Motorcycle.com

2018 Harley-Davidson Low Rider

Editor Score: 78.5%
Engine 16.0/20
Suspension/Handling 10.5/15
Transmission/Clutch 7.5/10
Brakes 8.0/10
Instruments/Controls4.0/5
Ergonomics/Comfort 7.0/10
Appearance/Quality 9.5/10
Desirability 8.0/10
Value 8.0/10
Overall Score78.5/100

I’ll go ahead and start with this: I’ve never been a fan of the Low Rider. Clearly that puts me at odds with tons of Harley-Davidson buyers. The Low Rider has been popular with both customizers and riders who prefer a more compact riding position (read shorter). I am neither. With this in mind, I’ll dive into what my time with the 2018 Harley-Davidson Low Rider was like.

Harley-Davidson Introduces All New 2018 Softail Line

As with all of the other former Dynas, the Low Rider is now a member of the Softail line. If you haven’t noticed the howling and gnashing of teeth over this change in some quarters of the Harley market, you haven’t been paying attention. So, take a moment to bring yourself up to speed with my overview of the 2018 Softail line. This review will assume you’ve already read that article, and you’ll have a better understanding of the points raised here if you’re familiar with the information.

Even without the dual shocks, this profile clearly belongs to the Low Rider.

When first looking at the 2018 Low Rider, those  familiar with the model will find it instantly recognizable. The profile is the same, the headlight has its signature brow, the stepped seat remains. However, there are also some fairly obvious changes. The dual shocks have vanished for the single underseat unit. The prominent battery box is also missing from the right side and now lives behind one of the side covers below the seat. While the dual instruments are still mounted on the tank, the 2018’s housing is more pronounced. The two-into-one exhaust was replaced with a set of duallies. And the engine isn’t a Twin Cam but rather a Milwaukee-Eight!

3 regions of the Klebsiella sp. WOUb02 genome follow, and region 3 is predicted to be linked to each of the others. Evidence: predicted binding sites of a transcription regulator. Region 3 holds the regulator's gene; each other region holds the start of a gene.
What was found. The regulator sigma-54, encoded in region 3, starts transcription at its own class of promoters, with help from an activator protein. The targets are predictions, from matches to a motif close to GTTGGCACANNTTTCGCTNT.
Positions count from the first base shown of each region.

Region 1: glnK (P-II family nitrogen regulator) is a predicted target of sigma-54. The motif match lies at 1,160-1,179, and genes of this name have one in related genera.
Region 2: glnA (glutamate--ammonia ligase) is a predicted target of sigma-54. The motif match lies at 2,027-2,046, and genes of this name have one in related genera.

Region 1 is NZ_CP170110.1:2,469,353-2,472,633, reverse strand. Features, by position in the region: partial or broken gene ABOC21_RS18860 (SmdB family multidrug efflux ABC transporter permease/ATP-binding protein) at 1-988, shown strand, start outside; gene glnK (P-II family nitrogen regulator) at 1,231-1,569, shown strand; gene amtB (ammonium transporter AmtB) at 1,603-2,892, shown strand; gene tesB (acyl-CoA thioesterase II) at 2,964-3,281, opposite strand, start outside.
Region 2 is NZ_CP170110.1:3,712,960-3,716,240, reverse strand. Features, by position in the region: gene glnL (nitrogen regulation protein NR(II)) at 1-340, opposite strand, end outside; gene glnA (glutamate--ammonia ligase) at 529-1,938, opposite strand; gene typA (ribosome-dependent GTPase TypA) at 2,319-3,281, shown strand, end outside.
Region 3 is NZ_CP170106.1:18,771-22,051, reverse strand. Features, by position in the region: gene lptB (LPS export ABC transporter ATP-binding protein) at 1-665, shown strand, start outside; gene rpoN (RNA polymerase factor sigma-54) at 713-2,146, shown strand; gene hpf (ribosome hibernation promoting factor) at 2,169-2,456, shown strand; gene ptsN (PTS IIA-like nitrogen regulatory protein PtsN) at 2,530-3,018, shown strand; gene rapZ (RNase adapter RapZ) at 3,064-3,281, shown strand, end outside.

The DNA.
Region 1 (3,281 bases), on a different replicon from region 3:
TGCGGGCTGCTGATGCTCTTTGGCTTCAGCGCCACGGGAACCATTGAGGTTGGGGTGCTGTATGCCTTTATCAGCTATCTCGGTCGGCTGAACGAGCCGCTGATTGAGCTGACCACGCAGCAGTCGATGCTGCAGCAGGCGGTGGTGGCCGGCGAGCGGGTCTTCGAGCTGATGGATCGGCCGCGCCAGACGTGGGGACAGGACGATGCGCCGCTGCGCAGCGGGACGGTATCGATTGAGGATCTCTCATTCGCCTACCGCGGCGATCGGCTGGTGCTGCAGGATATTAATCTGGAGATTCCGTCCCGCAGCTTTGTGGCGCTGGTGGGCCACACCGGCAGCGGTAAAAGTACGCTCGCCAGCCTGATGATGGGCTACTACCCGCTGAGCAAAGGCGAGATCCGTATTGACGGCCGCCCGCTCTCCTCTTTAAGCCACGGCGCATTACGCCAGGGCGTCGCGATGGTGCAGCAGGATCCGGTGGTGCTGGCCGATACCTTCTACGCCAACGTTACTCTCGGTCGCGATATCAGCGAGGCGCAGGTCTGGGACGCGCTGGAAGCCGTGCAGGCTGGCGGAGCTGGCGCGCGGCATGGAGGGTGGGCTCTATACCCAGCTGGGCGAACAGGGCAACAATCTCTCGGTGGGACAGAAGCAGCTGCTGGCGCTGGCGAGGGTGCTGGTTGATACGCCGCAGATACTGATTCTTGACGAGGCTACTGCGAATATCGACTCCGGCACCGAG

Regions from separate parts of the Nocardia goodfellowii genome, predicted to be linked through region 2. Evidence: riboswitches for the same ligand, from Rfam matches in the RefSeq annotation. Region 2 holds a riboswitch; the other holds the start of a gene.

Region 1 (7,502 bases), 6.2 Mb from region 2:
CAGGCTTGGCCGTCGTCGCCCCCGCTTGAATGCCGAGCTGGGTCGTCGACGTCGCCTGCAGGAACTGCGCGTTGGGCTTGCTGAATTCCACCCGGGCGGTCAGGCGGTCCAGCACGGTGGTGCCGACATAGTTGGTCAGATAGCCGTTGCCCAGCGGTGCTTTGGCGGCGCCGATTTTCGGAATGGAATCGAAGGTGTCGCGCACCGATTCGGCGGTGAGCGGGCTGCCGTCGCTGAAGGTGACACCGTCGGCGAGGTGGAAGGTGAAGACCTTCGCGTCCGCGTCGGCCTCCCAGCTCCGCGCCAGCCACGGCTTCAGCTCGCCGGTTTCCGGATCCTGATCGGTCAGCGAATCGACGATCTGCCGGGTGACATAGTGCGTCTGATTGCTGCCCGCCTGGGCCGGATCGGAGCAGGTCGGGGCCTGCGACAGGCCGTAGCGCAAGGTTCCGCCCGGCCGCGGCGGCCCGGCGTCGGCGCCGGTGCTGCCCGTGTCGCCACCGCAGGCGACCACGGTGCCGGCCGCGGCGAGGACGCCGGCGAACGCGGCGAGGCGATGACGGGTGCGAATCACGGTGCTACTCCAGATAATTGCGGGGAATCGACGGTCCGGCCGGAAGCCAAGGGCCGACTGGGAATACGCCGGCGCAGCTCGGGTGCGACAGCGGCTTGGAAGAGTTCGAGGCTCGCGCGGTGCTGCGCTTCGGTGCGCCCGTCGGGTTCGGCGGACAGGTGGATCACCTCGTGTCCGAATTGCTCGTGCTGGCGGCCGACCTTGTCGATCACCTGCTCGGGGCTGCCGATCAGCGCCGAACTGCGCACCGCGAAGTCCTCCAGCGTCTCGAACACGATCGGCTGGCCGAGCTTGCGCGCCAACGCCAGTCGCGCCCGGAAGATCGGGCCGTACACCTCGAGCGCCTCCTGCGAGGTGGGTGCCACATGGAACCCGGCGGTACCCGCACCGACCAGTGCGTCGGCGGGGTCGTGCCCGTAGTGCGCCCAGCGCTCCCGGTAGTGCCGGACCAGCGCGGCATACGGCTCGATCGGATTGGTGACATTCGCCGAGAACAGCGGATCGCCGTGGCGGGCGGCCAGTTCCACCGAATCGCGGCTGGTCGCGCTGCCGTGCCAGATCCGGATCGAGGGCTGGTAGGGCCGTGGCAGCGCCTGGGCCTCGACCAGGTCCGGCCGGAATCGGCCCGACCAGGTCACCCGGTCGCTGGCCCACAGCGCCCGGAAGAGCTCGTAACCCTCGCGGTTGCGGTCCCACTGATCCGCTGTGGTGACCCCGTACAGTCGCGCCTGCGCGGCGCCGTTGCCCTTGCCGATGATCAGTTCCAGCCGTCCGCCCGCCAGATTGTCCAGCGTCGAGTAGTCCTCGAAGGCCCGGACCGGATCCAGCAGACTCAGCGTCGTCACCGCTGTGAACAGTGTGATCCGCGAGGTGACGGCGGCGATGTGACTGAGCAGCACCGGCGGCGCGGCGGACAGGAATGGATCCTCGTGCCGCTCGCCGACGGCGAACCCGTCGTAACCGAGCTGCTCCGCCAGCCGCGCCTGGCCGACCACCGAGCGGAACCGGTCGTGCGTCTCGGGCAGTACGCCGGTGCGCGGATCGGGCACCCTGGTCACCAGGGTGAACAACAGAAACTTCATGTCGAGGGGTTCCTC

Those are the visible differences. The invisible ones are  largely related to the chassis. First, H-D says the redesigned Softail frame is 65% stiffer compared to last year. In the real world, if the stiffness is calculated from contact patch to contact patch, the increase is a functional 35% – after passing the forces through the steering head and the swingarm pivot. Second, the Low Rider’s cornering clearance has increased while keeping the rider triangle essentially unchanged. This is a notable functional improvement in the motorcycle. Although the Low Rider, thanks to its mid-mount pegs, doesn’t gain as much lean angle as some other Softails, the difference is real – and noticeable when ridden back-to-back with the previous generation.

The switch to the Softail chassis means that the Low Rider owner can now comfortably go around corners.

Harley clearly wanted to highlight this improvement in the Low Rider (and the entire Softail line) since almost the entire route of the two day introduction traversed some of the best sport riding pavement in Southern California. No, I’m not saying that the Low Rider is a sportbike, but I am saying that Low Rider owners no longer need to be leery of corners. When hard parts do touch down, the Low Rider drags pegs first giving warning before solidly mounted components begin to grind. The improvements in the chassis go beyond ground clearance, though. The increased chassis stiffness erased the chassis flex most commonly encountered in highway-speed sweepers. Quick left-right transitions are also flex-free. Steering is more responsive than one might expect from a 19-inch front wheel, making mid-corner corrections a minimal-effort affair.